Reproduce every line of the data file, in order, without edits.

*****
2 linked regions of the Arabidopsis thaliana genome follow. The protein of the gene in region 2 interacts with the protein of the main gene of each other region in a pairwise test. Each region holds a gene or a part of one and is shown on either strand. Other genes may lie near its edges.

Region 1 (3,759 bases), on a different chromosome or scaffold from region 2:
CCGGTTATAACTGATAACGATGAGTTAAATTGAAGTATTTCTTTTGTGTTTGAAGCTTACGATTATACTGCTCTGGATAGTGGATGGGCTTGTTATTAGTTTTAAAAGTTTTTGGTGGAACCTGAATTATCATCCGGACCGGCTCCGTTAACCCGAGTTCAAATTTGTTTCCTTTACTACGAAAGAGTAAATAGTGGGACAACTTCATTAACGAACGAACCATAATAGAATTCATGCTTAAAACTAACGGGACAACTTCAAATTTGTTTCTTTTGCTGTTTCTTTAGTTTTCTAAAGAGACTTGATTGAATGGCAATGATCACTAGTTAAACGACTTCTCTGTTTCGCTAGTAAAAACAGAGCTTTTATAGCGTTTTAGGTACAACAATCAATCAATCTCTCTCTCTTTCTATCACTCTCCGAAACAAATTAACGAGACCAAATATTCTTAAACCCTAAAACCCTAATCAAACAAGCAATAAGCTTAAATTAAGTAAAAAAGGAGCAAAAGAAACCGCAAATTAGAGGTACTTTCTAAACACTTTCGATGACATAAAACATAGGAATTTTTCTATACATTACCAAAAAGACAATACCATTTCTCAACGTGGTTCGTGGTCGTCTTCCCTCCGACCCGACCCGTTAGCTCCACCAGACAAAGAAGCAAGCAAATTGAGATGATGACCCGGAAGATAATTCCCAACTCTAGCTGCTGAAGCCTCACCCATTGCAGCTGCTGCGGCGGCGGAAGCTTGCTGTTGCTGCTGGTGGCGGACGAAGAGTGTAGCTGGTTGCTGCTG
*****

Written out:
2 linked regions of the Arabidopsis thaliana genome follow. The protein of the gene in region 2 interacts with the protein of the main gene of each other region in a pairwise test. Each region holds a gene or a part of one and is shown on either strand. Other genes may lie near its edges.

Region 1 (3,759 bases), on a different chromosome or scaffold from region 2:
CCGGTTATAACTGATAACGATGAGTTAAATTGAAGTATTTCTTTTGTGTTTGAAGCTTACGATTATACTGCTCTGGATAGTGGATGGGCTTGTTATTAGTTTTAAAAGTTTTTGGTGGAACCTGAATTATCATCCGGACCGGCTCCGTTAACCCGAGTTCAAATTTGTTTCCTTTACTACGAAAGAGTAAATAGTGGGACAACTTCATTAACGAACGAACCATAATAGAATTCATGCTTAAAACTAACGGGACAACTTCAAATTTGTTTCTTTTGCTGTTTCTTTAGTTTTCTAAAGAGACTTGATTGAATGGCAATGATCACTAGTTAAACGACTTCTCTGTTTCGCTAGTAAAAACAGAGCTTTTATAGCGTTTTAGGTACAACAATCAATCAATCTCTCTCTCTTTCTATCACTCTCCGAAACAAATTAACGAGACCAAATATTCTTAAACCCTAAAACCCTAATCAAACAAGCAATAAGCTTAAATTAAGTAAAAAAGGAGCAAAAGAAACCGCAAATTAGAGGTACTTTCTAAACACTTTCGATGACATAAAACATAGGAATTTTTCTATACATTACCAAAAAGACAATACCATTTCTCAACGTGGTTCGTGGTCGTCTTCCCTCCGACCCGACCCGTTAGCTCCACCAGACAAAGAAGCAAGCAAATTGAGATGATGACCCGGAAGATAATTCCCAACTCTAGCTGCTGAAGCCTCACCCATTGCAGCTGCTGCGGCGGCGGAAGCTTGCTGTTGCTGCTGGTGGCGGACGAAGAGTGTAGCTGGTTGCTGCTG